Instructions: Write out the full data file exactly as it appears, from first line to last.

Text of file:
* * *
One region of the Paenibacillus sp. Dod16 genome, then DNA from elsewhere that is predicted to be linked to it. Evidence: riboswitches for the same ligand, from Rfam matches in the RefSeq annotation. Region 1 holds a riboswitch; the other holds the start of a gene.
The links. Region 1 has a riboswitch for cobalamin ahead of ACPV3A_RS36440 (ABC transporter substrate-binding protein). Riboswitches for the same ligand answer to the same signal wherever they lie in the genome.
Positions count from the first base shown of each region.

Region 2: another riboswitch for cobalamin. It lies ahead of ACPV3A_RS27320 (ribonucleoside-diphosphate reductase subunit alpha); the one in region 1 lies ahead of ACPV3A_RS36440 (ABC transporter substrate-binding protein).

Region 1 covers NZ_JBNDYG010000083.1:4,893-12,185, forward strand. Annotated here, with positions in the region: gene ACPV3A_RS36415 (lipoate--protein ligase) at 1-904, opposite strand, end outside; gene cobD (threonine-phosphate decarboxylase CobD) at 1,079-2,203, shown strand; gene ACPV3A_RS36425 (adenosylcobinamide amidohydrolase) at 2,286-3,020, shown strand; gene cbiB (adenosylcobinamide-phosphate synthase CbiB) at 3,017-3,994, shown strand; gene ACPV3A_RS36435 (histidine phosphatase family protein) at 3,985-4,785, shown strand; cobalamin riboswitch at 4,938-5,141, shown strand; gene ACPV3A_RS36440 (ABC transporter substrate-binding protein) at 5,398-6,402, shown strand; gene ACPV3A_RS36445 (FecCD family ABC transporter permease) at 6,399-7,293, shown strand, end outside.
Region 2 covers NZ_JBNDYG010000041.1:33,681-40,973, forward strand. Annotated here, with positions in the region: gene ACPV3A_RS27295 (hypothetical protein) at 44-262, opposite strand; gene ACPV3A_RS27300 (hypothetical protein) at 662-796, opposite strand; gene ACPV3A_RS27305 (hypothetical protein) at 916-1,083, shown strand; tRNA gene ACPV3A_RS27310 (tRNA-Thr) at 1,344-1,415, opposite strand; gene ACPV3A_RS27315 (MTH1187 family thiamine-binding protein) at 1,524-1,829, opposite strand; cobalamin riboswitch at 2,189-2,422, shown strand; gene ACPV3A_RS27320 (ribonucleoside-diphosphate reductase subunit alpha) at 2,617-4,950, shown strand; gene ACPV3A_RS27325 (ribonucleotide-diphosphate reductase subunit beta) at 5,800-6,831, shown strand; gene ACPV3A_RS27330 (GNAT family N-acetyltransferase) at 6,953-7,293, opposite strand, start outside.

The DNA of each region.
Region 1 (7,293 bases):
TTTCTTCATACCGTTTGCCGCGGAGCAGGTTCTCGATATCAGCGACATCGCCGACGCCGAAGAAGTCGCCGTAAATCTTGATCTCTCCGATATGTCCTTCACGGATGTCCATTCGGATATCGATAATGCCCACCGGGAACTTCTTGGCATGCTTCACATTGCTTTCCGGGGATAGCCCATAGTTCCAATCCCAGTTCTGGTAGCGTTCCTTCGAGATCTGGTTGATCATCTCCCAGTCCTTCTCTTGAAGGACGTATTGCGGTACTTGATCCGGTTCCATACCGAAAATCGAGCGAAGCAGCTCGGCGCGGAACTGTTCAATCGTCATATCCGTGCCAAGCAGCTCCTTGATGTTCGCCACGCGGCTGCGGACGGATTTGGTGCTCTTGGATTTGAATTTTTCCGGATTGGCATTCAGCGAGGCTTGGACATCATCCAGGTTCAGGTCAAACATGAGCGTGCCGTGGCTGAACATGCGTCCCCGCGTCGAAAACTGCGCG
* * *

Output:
One region of the Paenibacillus sp. Dod16 genome, then DNA from elsewhere that is predicted to be linked to it. Evidence: riboswitches for the same ligand, from Rfam matches in the RefSeq annotation. Region 1 holds a riboswitch; the other holds the start of a gene.
The links. Region 1 has a riboswitch for cobalamin ahead of ACPV3A_RS36440 (ABC transporter substrate-binding protein). Riboswitches for the same ligand answer to the same signal wherever they lie in the genome.
Positions count from the first base shown of each region.

Region 2: another riboswitch for cobalamin. It lies ahead of ACPV3A_RS27320 (ribonucleoside-diphosphate reductase subunit alpha); the one in region 1 lies ahead of ACPV3A_RS36440 (ABC transporter substrate-binding protein).

Region 1 covers NZ_JBNDYG010000083.1:4,893-12,185, forward strand. Annotated here, with positions in the region: gene ACPV3A_RS36415 (lipoate--protein ligase) at 1-904, opposite strand, end outside; gene cobD (threonine-phosphate decarboxylase CobD) at 1,079-2,203, shown strand; gene ACPV3A_RS36425 (adenosylcobinamide amidohydrolase) at 2,286-3,020, shown strand; gene cbiB (adenosylcobinamide-phosphate synthase CbiB) at 3,017-3,994, shown strand; gene ACPV3A_RS36435 (histidine phosphatase family protein) at 3,985-4,785, shown strand; cobalamin riboswitch at 4,938-5,141, shown strand; gene ACPV3A_RS36440 (ABC transporter substrate-binding protein) at 5,398-6,402, shown strand; gene ACPV3A_RS36445 (FecCD family ABC transporter permease) at 6,399-7,293, shown strand, end outside.
Region 2 covers NZ_JBNDYG010000041.1:33,681-40,973, forward strand. Annotated here, with positions in the region: gene ACPV3A_RS27295 (hypothetical protein) at 44-262, opposite strand; gene ACPV3A_RS27300 (hypothetical protein) at 662-796, opposite strand; gene ACPV3A_RS27305 (hypothetical protein) at 916-1,083, shown strand; tRNA gene ACPV3A_RS27310 (tRNA-Thr) at 1,344-1,415, opposite strand; gene ACPV3A_RS27315 (MTH1187 family thiamine-binding protein) at 1,524-1,829, opposite strand; cobalamin riboswitch at 2,189-2,422, shown strand; gene ACPV3A_RS27320 (ribonucleoside-diphosphate reductase subunit alpha) at 2,617-4,950, shown strand; gene ACPV3A_RS27325 (ribonucleotide-diphosphate reductase subunit beta) at 5,800-6,831, shown strand; gene ACPV3A_RS27330 (GNAT family N-acetyltransferase) at 6,953-7,293, opposite strand, start outside.

The DNA of each region.
Region 1 (7,293 bases):
TTTCTTCATACCGTTTGCCGCGGAGCAGGTTCTCGATATCAGCGACATCGCCGACGCCGAAGAAGTCGCCGTAAATCTTGATCTCTCCGATATGTCCTTCACGGATGTCCATTCGGATATCGATAATGCCCACCGGGAACTTCTTGGCATGCTTCACATTGCTTTCCGGGGATAGCCCATAGTTCCAATCCCAGTTCTGGTAGCGTTCCTTCGAGATCTGGTTGATCATCTCCCAGTCCTTCTCTTGAAGGACGTATTGCGGTACTTGATCCGGTTCCATACCGAAAATCGAGCGAAGCAGCTCGGCGCGGAACTGTTCAATCGTCATATCCGTGCCAAGCAGCTCCTTGATGTTCGCCACGCGGCTGCGGACGGATTTGGTGCTCTTGGATTTGAATTTTTCCGGATTGGCATTCAGCGAGGCTTGGACATCATCCAGGTTCAGGTCAAACATGAGCGTGCCGTGGCTGAACATGCGTCCCCGCGTCGAAAACTGCGCG